Minooka students, community angered over alleged racist comments

Students, parents air concerns about popular principal’s resignation

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Hundreds of people packed an auditorium during a Minooka Community High School District 111 board meeting Tuesday to voice their support for the principal who is resigning – and to accuse a board member of making racist remarks.

Students and staff were surprised and upset by the news that Principal Ronald Kiesewetter was resigning. The district’s director of community relations, Brent Edwards, confirmed that Kiesewetter and the board reached a mutual agreement for him to resign at the end of this school year later this month.

Several students, recent graduates, parents and other community members spoke highly of Kiesewetter, calling him a “great administrator” and a “fearless leader.”

“We’ve heard from multiple teachers he’s the best principal they’ve had contact with,” said Gina Russell, who had just graduated Sunday.

Many present also said they were appalled to hear through social media rumors that his resignation might have come about because he spoke out against the school board member who allegedly made a racist remark.

During the meeting, several students, many of whom just graduated from the high school, claimed that a board member said they did not want an African American to teach their children.

Students said that the board member who allegedly made the comment made it in the context of Kiesewetter wanting to promote the only African American faculty member to a higher position.

After about two hours of public comments, board member Lori Lakota stepped forward and appeared to indicate that she was the board member who allegedly made the comment that most of the speakers referenced but never mentioned by name.

“That comment was never made,” Lakota said. “I never said that. You’re taking a rumor from Twitter and you’re attacking me.”

In an interview with The Herald-News earlier before the Tuesday meeting, Lakota called the allegation a lie and said it was “fake news.”

However, many students, including some students of color, spoke about what they felt was an environment of “racial injustice” within the district. Some students described instances in which they were called derogatory names and saw swastikas drawn on school property, and called for such occurrences to be addressed by the school administration.

Many also criticized the district for employing so few African American faculty and staff members for an increasingly diverse student body. According to the district’s website, the student body was 4.2% African American and 16.8% Latino during the 2016-17 academic year, which was up from 3% and 11%, respectively, from a little more than a decade ago.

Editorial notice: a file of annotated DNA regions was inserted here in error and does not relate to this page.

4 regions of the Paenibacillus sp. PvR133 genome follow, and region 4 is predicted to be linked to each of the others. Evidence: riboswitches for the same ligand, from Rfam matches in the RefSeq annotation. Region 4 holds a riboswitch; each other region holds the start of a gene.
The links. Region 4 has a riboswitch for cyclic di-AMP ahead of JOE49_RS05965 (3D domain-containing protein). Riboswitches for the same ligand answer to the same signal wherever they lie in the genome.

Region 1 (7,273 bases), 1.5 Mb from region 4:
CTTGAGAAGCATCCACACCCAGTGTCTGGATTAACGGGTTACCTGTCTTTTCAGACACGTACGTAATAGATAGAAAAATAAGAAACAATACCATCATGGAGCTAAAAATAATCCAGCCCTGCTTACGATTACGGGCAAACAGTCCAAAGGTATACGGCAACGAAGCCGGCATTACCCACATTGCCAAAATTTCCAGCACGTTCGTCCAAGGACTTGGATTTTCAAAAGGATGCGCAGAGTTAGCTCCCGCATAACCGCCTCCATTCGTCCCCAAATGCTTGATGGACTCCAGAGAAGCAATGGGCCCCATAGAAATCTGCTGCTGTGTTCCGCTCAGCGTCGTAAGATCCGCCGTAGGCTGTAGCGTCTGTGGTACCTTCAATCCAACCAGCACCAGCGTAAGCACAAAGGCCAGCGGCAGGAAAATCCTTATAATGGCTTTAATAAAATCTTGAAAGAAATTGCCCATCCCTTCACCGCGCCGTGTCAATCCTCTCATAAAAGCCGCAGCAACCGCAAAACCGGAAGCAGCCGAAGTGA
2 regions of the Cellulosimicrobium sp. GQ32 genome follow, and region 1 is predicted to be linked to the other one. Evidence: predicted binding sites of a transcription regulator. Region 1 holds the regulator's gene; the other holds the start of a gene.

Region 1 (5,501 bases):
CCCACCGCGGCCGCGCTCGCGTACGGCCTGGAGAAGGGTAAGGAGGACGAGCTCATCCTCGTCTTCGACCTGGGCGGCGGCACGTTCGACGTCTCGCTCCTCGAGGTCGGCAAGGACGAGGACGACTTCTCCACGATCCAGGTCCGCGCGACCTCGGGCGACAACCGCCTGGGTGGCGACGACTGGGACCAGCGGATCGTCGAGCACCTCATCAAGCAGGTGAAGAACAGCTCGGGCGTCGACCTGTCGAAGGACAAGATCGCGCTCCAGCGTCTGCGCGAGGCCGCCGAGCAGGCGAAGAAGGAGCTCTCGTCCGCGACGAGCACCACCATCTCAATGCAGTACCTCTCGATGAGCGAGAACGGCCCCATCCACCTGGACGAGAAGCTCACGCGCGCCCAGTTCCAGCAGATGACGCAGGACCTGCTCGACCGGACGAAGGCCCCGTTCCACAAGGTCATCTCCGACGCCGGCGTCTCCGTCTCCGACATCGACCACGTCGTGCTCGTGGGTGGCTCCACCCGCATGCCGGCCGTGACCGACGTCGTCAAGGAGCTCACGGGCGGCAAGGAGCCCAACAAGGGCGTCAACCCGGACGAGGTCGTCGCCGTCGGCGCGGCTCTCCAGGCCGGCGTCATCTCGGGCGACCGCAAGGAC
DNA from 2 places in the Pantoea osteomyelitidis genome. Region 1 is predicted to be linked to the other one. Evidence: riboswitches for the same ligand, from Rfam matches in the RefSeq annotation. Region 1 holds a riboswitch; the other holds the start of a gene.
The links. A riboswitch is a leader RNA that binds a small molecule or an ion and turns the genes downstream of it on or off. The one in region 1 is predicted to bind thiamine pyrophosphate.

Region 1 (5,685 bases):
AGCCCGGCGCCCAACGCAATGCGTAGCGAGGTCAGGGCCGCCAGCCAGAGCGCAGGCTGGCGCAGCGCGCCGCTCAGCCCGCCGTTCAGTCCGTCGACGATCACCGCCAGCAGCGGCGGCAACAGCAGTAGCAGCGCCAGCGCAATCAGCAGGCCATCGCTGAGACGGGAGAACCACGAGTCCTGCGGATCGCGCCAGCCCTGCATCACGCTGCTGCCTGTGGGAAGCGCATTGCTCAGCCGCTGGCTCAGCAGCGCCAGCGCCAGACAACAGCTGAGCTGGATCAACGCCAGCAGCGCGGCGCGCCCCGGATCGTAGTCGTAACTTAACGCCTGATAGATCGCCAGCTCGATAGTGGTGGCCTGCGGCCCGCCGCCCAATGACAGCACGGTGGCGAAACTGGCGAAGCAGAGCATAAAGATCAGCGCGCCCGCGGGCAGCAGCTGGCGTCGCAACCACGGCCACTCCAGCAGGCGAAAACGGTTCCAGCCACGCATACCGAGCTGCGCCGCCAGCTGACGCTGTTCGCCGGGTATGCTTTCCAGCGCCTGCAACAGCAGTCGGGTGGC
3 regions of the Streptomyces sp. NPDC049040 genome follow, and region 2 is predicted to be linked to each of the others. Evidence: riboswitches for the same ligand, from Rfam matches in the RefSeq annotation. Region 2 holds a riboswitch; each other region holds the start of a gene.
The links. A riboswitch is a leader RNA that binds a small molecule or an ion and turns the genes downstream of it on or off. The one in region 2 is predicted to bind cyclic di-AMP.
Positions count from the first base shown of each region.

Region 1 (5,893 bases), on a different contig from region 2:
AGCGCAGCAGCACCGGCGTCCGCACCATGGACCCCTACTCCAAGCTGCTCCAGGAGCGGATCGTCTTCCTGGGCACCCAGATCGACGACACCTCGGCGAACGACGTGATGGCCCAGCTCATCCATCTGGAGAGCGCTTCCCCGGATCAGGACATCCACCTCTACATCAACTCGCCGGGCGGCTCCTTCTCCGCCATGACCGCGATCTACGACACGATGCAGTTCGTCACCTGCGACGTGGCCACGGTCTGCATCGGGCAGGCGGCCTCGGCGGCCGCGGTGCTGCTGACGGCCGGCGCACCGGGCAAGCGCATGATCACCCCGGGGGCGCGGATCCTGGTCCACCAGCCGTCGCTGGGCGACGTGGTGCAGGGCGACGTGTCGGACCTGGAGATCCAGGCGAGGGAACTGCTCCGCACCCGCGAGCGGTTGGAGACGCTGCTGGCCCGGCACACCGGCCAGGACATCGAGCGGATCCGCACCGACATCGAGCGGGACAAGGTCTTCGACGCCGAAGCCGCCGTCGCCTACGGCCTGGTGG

Kaleigh Murphy, 18, who just graduated from Minooka Community High School, said that at first, some staff members had told students that their principal was resigning but had been vague about why. However, after she and her classmates had graduated the past weekend, some of the their teachers told them that Kiesewetter had fought back against the board member who allegedly made the comments.

Edwards said the school district was “familiar with what’s going on in the social media feeds,” but that he couldn’t comment on the specifics as to why Kiesewetter resigned. He also said that Tuesday night’s meeting was not related to Kiesewetter’s resignation.

Before the Tuesday meeting, the district said it would not discuss in detail personnel matters.

“I don’t have any information to tell you,” Edwards said when asked about the reason for Kiesewetter’s resignation.

At the beginning of Tuesday’s meeting, the board president, Mike Brozovich, reiterated that Kiesewetter’s decision to resign was mutual and that the district hopes to hire a new principal before July 1. He also addressed what he characterized as rumors about the alleged comments made.

“I assure you that these rumors are false,” he said. “I can tell you that the board would never act against any employee for opposing racism.”

Kiesewetter first became principal at Minooka ahead of the 2015-16 school year and previously was the principal at Yorkville High School. When asked, Edwards said he was unsure of when Kiesewetter's contract originally was scheduled to end.

Alex Ortiz

Alex Ortiz is a reporter for The Herald-News in Joliet. Originally from Romeoville, Ill., he joined The Herald-News in 2017 and mostly covers Will County government, politics, education and more. He earned his bachelor's degree at the University of Illinois at Urbana-Champaign and a master's degree from Northwestern University.